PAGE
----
Here’s The Scientific Reason Why Stubbing Your Toe Is So Super Painful

If there was a survey done on the number of people who have ever stubbed their toe, I’m sure the results will be a 100%.

We’ve all had that moment where we hit our toe on a rock, a door or a table and jumped around while cursing like we’ve totally lost it.

It’s just so bloody (sometimes literally) painful.

Image: ravenhairedandalsodoeeyed.com
Image: ravenhairedandalsodoeeyed.com

Well, this is the scientific explanation of what happens when you stub your toe.

The Breakdown

Ever heard people sometimes say that the pain is all in your head? They’re kind of right in a way.

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The hammer you just got hit with on your toe sends a message to your brain, and it translates it to the pain you have.

Scientists are still trying to decipher what pain is all about. Some say it relates to your state of mind; others talk about previous painful experiences.

At the end of the day, it just hurts. Like hell.

Image: flickr.com
Image: flickr.com

The Grey’s Anatomy on Pain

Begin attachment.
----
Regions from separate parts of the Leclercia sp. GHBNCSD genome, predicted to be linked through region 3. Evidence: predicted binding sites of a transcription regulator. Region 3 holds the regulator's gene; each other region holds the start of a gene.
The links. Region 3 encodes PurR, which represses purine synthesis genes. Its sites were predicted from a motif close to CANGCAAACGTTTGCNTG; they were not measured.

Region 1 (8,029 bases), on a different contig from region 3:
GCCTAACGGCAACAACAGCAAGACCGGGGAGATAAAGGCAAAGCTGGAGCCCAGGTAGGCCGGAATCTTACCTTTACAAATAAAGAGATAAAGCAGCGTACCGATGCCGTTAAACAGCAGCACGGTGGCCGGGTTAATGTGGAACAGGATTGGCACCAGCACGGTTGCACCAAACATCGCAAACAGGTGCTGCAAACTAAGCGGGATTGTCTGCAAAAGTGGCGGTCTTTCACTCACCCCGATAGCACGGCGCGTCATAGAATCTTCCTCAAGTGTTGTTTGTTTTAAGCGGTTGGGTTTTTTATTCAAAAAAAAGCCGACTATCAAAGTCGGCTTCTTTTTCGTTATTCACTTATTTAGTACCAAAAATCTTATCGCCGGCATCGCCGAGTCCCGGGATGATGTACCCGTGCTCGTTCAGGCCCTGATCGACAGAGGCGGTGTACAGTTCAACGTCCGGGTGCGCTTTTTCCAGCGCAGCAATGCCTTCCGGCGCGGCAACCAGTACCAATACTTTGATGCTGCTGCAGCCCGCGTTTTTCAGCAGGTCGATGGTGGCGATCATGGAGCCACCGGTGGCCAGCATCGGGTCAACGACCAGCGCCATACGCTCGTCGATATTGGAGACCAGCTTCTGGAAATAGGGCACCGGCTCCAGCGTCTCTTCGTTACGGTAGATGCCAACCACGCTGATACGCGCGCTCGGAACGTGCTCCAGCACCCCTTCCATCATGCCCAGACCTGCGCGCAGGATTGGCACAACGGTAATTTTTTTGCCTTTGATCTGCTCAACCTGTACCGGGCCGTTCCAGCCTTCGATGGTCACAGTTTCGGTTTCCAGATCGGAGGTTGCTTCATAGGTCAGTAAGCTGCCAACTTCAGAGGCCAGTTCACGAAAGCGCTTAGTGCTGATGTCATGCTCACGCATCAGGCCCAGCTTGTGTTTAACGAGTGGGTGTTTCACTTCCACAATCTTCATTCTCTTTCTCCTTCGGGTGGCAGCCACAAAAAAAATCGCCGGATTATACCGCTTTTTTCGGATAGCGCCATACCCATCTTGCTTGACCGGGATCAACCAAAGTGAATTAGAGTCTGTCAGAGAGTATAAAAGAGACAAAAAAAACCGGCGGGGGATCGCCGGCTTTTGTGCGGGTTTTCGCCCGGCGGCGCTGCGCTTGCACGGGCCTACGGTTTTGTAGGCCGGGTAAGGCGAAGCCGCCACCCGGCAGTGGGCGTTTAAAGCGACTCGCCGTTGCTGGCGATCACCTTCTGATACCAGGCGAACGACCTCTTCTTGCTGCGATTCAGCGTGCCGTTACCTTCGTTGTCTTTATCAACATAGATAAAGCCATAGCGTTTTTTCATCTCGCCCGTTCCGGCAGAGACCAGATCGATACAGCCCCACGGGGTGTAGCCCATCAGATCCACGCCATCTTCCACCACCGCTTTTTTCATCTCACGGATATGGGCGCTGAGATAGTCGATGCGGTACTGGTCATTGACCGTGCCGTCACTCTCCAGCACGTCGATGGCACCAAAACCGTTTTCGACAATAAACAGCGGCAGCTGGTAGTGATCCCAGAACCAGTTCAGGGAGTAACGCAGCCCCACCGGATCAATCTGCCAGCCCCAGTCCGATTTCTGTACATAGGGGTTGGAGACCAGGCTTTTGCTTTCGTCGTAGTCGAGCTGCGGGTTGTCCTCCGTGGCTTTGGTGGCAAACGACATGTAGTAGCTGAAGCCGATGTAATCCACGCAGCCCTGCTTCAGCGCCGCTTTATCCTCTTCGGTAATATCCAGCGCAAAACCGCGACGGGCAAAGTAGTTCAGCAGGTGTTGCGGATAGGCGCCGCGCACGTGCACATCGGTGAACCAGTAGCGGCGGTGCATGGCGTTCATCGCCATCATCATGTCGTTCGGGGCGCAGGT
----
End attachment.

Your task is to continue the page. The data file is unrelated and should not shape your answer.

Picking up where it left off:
It’s good that you feel that horrid, sharp pain in a way. It’s your body’s biological signal to tell you that something’s gone wrong. On top of that, your toe is blessed (or cursed in this case) with nerve ending receptors. The nociceptors work like the body’s own x-ray in finding tissue damage. The input of the pain is the size of a huge processor! Ouch.  

The Brain’s Cortical Homunculus – WHAT?

This particular spot of the brain get all the sensory info on every bit of your body, so you might want to protect your genitals from getting stubbed too. Think of it in this way – in the past, infections used to kill a large number of people.

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This was especially so when feet came into contact with bacteria-prone spots. Open wounds and cuts were the main targets. Toes like ours these days actually get a lot of sensory information as you move around, and you’re actually being guided to protect yourself from cuts and gashes. It’s an evolution that works to your advantage.

Swearing helps

Ladies, sadly we apparently have a lower tolerance for pain compared to men. I’d beg to differ, but I know I always get pissed the moment my toe’s been hit.

And science has confirmed that swearing does help. So long as you’re not within close range of your parents, go ahead and say all the obscenities you want!

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This article was first published on goodyfeed.com in 2016 and revised on 11 July 2017.

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Top Image: flickr.com

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Annette Anthony

Annette Anthony

Lena's constantly juggling between the cross-trainer and her love for food. She dreams off flying to far off places and trying out new things. In the meantime, she's stuck at home with two cheeky minions and a sloppy Retriever.
Annette Anthony